The sound is what you would also expect from a gaming speaker set. The bass is very strong and warm, if not slightly too strong. This works great for shooters and action games. The sound from the satellites is also nice and clear, something you would expect from Logitech. The DTS:X Virtual Surround Sound also adds to the experience, giving you more of an inside-the-action feel while gaming, and adding more precision to the experience. However, we do wish that you could disable the subwoofer, as it can get overwhelming when listening to music.

Logitech has added plenty of features to the G560 to make it as user-friendly as possible. Logitech’s G Hub is probably some of the best software for any gaming product in the world. The speakers can be connected via USB, AUX, and Bluetooth, which is always appreciated. Logitech also offers an SDK for game developers who want to add Lightsync features to their games.

All in all, the Logitech G560 is our pick for the best gaming speakers. Razer also offers both the Leviathan and Nommo, with the Nommo Pro Chroma even having THX certification. However, the Leviathan is not as versatile and not as clear as the G560, and the Nommo Pro Chroma is incredibly expensive, which is why, in our opinion, the G560 is the better pick for the average gamer.


  • Great for gaming
  • RGB is highly customizable
  • 240W of peak power
  • Great software
  • Plenty of connectivity options
  • Powerful bass


  • No way to disable subwoofer
  • Not the best for music
  • RGB can de distracting

6. Logitech MX Sound 2.0

Logitech’s MX series might be more well known for its mice, especially the MX Master line, but it turns out the MX line also has a damn good pair of portable speakers. And for under $100, we also think it’s a great deal.

The design is really nice, with a fabric cover in front of the drivers, with the exterior having a circular shape, which will fit in well with any desk setup. The touch controls are on the fabric cover and are easy to operate. The plastic surrounding the speaker is not as nice, as it feels like your average Logitech keyboard or mouse, but fortunately, you won’t have to touch it that much, and it is by no means fragile. Their true advantage is in their size, as they will easily fit into most backpacks.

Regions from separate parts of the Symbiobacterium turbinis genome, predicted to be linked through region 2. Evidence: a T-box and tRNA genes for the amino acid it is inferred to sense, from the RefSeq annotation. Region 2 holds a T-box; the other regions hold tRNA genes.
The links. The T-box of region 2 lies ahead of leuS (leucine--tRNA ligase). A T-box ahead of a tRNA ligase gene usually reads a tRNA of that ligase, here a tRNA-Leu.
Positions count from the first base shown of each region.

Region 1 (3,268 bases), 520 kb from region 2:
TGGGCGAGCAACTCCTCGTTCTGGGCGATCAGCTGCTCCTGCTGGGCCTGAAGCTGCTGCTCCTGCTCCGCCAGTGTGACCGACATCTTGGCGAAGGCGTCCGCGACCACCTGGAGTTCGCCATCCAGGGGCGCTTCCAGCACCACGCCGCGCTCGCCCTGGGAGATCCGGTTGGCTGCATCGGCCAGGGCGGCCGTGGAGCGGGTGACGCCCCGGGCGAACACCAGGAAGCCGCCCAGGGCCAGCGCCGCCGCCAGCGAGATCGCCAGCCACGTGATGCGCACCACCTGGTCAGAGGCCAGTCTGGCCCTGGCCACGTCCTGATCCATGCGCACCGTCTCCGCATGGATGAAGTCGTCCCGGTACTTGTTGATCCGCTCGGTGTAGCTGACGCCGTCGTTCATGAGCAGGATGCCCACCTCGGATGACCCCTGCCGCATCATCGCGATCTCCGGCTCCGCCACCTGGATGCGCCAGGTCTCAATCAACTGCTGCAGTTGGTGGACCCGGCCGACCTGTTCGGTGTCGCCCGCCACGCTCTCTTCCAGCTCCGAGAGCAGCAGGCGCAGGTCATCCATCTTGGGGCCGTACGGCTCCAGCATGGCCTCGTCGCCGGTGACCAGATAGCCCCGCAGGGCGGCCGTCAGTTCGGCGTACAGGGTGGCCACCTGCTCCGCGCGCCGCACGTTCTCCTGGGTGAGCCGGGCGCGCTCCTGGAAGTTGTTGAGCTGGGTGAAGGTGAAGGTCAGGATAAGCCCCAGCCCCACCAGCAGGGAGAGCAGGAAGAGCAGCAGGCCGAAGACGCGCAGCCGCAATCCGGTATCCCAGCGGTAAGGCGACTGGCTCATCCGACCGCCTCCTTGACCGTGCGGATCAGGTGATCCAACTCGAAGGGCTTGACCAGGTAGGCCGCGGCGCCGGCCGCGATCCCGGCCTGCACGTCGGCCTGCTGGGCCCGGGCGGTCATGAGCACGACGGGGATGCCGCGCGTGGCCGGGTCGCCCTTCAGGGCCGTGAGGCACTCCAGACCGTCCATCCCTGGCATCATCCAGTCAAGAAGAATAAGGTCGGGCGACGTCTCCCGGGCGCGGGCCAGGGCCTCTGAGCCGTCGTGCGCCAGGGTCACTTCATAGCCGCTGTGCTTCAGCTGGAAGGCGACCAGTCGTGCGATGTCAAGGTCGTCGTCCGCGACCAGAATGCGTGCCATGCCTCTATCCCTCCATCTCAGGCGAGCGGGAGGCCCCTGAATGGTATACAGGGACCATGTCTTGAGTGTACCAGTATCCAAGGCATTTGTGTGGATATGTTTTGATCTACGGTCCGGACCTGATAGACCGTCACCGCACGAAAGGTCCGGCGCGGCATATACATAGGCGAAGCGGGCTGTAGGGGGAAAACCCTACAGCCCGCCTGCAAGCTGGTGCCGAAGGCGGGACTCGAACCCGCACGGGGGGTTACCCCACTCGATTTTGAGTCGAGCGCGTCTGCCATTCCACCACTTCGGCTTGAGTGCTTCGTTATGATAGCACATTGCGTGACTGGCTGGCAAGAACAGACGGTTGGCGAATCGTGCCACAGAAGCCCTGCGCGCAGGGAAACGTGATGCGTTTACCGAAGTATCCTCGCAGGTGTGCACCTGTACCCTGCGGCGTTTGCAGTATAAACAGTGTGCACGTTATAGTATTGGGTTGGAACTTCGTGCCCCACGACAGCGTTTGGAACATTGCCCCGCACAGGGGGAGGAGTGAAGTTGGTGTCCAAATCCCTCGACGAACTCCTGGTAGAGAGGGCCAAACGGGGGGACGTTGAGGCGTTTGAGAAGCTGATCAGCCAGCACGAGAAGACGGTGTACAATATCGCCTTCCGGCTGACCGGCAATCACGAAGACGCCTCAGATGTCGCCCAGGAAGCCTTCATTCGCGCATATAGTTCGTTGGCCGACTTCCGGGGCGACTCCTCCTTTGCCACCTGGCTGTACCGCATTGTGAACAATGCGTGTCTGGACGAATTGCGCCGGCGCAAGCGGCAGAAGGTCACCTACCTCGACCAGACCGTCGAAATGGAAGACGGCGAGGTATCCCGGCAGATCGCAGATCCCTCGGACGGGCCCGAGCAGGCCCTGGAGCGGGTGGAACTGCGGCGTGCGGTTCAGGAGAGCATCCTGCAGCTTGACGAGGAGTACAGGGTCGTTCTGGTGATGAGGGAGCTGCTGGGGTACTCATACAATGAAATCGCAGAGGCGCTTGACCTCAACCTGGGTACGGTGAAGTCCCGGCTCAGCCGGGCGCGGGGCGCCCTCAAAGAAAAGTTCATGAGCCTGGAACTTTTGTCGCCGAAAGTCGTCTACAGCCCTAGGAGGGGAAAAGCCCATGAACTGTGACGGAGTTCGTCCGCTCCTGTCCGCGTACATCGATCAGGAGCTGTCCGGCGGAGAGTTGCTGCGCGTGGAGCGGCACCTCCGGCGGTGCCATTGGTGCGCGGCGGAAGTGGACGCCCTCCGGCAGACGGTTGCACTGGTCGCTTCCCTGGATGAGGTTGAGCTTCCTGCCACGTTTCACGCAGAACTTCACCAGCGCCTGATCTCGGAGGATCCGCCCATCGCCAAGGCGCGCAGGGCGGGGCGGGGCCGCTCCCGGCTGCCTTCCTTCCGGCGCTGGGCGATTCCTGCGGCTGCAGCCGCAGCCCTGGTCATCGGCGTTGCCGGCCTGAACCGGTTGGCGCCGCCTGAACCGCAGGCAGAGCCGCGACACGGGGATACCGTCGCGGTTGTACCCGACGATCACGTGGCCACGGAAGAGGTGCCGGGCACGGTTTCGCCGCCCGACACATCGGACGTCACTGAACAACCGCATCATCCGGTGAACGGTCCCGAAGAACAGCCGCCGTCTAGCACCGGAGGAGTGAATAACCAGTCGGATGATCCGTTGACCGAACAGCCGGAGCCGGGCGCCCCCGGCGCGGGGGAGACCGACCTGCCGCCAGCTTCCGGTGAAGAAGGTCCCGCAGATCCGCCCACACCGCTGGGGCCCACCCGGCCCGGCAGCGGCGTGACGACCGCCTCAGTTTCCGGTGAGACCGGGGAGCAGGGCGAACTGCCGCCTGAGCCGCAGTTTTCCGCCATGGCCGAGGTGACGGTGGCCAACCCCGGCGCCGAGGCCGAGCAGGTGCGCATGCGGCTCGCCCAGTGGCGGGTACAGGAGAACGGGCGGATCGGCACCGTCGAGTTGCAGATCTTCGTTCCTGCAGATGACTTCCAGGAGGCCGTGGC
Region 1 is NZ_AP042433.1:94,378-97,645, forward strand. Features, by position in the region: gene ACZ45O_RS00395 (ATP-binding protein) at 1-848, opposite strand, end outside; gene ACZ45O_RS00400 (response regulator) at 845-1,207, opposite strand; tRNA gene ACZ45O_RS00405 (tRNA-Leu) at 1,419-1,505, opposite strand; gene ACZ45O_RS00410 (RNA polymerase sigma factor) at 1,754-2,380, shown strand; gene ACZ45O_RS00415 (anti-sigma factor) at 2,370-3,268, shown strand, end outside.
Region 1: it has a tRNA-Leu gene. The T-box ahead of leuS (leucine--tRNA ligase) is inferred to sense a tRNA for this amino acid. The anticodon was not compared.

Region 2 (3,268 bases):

The audio has been improved from the 1st gen of the MX Sound, but still isn’t the best in its class (Spoiler: The best one is in the list). While the highs and mids are clear and crisp, the low end feels too closed off and muddy. The low end also distorts a bit at high volume. However, do expect it to get decently loud, thanks to its power output of 12W RMS.

The MX Sound 2.0 is a Swiss army knife when it comes to features. With two 3.5mm audio jacks, you can switch between devices in seconds, all without the need for an external switcher. It can also connect to your device via Bluetooth if so desired. It’s super easy to operate, and you should have no issues with finding a way to connect.

Some might think that the Logitech MX Sound 2.0 is form over function, but for those who just need a dead simple, good looking set of speakers that are also decently portable, then the MX Sound 2.0’s are worth the look. For those who want more audio quality and don’t need the extra functionality, look further into this list.


  • Nice design
  • Crispy mids and highs
  • Relatively portable
  • Simple controls
  • Versatile
  • Easy to switch between sources


  • Lows could be better
  • Plastic could have been better quality

7. Kanto YU6

In terms of overall speakers, when including sound, functionality, price, and practicality, the Kanto YU6 might be the best overall package on the list. And before you ask, no, these are NOT studio monitors.